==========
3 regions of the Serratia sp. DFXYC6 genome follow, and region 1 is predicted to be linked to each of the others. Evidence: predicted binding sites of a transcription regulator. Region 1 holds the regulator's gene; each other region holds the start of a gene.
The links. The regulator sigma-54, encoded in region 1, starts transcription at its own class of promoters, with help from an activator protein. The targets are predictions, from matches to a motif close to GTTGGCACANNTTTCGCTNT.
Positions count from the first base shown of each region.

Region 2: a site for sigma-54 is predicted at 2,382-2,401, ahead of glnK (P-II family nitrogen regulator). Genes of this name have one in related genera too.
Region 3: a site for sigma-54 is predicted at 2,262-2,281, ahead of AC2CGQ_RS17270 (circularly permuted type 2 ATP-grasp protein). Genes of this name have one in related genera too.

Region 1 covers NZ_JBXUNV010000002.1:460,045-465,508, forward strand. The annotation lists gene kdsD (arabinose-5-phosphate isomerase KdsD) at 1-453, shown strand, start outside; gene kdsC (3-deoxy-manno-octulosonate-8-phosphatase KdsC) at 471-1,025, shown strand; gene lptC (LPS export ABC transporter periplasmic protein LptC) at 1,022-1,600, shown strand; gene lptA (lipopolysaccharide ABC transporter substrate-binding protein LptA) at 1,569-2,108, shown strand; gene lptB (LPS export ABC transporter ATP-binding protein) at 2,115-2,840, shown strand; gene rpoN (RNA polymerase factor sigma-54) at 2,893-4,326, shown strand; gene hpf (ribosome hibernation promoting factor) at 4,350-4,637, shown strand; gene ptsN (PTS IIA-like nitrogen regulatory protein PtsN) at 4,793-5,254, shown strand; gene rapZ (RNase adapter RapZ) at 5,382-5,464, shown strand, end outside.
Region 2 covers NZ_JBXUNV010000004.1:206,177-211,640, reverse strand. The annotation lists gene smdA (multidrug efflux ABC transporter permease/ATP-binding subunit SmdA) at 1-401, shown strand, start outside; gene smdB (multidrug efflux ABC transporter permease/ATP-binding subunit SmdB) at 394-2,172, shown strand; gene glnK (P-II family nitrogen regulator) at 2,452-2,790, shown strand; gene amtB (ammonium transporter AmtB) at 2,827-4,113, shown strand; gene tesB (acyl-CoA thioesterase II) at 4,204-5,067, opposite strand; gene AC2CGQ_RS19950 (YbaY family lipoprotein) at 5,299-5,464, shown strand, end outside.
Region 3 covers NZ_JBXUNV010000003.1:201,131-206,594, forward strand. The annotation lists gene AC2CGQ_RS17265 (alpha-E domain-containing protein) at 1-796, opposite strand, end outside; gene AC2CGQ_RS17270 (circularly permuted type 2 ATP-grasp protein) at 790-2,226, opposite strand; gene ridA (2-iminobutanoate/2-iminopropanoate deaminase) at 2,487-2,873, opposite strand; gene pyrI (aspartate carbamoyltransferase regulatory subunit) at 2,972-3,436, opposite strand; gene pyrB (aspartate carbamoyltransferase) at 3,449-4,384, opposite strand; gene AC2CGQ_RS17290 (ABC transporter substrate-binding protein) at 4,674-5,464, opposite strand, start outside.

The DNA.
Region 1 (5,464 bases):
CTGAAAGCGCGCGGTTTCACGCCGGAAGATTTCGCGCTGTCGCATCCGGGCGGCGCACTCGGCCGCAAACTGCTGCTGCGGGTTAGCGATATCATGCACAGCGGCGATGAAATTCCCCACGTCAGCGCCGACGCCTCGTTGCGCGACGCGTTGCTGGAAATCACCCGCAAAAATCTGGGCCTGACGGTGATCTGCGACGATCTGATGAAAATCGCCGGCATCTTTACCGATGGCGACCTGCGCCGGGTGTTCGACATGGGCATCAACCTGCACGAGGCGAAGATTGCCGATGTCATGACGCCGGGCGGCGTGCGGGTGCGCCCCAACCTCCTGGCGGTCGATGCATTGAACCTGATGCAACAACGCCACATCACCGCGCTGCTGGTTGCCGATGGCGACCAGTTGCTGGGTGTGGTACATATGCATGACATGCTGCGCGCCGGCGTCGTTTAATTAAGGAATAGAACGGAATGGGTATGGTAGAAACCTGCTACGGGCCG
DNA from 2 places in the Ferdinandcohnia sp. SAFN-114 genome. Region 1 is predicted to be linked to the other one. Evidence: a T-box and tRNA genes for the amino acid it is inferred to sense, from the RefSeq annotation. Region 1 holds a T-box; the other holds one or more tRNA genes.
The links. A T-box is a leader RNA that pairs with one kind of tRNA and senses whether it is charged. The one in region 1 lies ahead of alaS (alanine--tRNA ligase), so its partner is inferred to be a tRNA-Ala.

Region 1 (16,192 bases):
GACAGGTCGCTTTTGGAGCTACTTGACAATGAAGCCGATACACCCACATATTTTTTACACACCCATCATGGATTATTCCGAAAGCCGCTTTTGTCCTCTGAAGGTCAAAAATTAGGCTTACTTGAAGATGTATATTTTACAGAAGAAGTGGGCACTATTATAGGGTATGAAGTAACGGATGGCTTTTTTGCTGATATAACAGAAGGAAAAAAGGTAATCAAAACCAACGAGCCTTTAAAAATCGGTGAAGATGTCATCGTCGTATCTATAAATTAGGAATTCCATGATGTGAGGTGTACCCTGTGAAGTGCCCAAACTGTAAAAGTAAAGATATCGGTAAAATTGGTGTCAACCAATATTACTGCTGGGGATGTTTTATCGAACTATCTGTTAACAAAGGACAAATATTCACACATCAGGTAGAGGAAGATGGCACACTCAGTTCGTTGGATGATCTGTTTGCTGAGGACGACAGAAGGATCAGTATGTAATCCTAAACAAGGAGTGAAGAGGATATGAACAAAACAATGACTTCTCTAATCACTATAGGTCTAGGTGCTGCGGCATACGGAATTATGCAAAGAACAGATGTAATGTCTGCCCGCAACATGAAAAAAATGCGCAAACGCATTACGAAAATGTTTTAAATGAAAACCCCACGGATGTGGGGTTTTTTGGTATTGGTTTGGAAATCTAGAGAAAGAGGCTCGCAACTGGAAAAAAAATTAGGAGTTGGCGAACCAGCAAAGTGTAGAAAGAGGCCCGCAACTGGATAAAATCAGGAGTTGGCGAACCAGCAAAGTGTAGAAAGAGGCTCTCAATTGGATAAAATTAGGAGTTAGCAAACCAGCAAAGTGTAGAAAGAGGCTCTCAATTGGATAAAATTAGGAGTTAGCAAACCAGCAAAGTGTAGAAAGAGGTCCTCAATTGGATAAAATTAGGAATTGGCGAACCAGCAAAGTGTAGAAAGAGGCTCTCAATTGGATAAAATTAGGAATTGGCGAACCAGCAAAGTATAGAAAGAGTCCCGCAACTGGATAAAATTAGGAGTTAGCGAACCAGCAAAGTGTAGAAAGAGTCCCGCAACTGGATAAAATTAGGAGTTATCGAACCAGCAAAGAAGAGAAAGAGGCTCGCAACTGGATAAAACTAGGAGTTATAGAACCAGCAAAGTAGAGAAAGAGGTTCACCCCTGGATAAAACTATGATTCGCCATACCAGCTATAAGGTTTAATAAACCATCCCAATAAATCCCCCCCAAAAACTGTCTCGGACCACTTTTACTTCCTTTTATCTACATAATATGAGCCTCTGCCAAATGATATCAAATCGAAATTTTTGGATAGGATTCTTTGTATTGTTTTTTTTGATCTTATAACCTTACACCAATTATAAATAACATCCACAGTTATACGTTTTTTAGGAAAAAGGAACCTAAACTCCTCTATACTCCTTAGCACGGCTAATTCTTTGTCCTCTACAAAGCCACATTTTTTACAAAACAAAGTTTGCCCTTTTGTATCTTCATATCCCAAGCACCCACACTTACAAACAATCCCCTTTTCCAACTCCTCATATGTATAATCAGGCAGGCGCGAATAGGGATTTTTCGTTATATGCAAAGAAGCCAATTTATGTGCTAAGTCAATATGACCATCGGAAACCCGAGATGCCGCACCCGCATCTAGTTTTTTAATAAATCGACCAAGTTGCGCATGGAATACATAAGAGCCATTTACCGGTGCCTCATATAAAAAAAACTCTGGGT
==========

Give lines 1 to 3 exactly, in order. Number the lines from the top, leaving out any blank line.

3 regions of the Serratia sp. DFXYC6 genome follow, and region 1 is predicted to be linked to each of the others. Evidence: predicted binding sites of a transcription regulator. Region 1 holds the regulator's gene; each other region holds the start of a gene.
The links. The regulator sigma-54, encoded in region 1, starts transcription at its own class of promoters, with help from an activator protein. The targets are predictions, from matches to a motif close to GTTGGCACANNTTTCGCTNT.
Positions count from the first base shown of each region.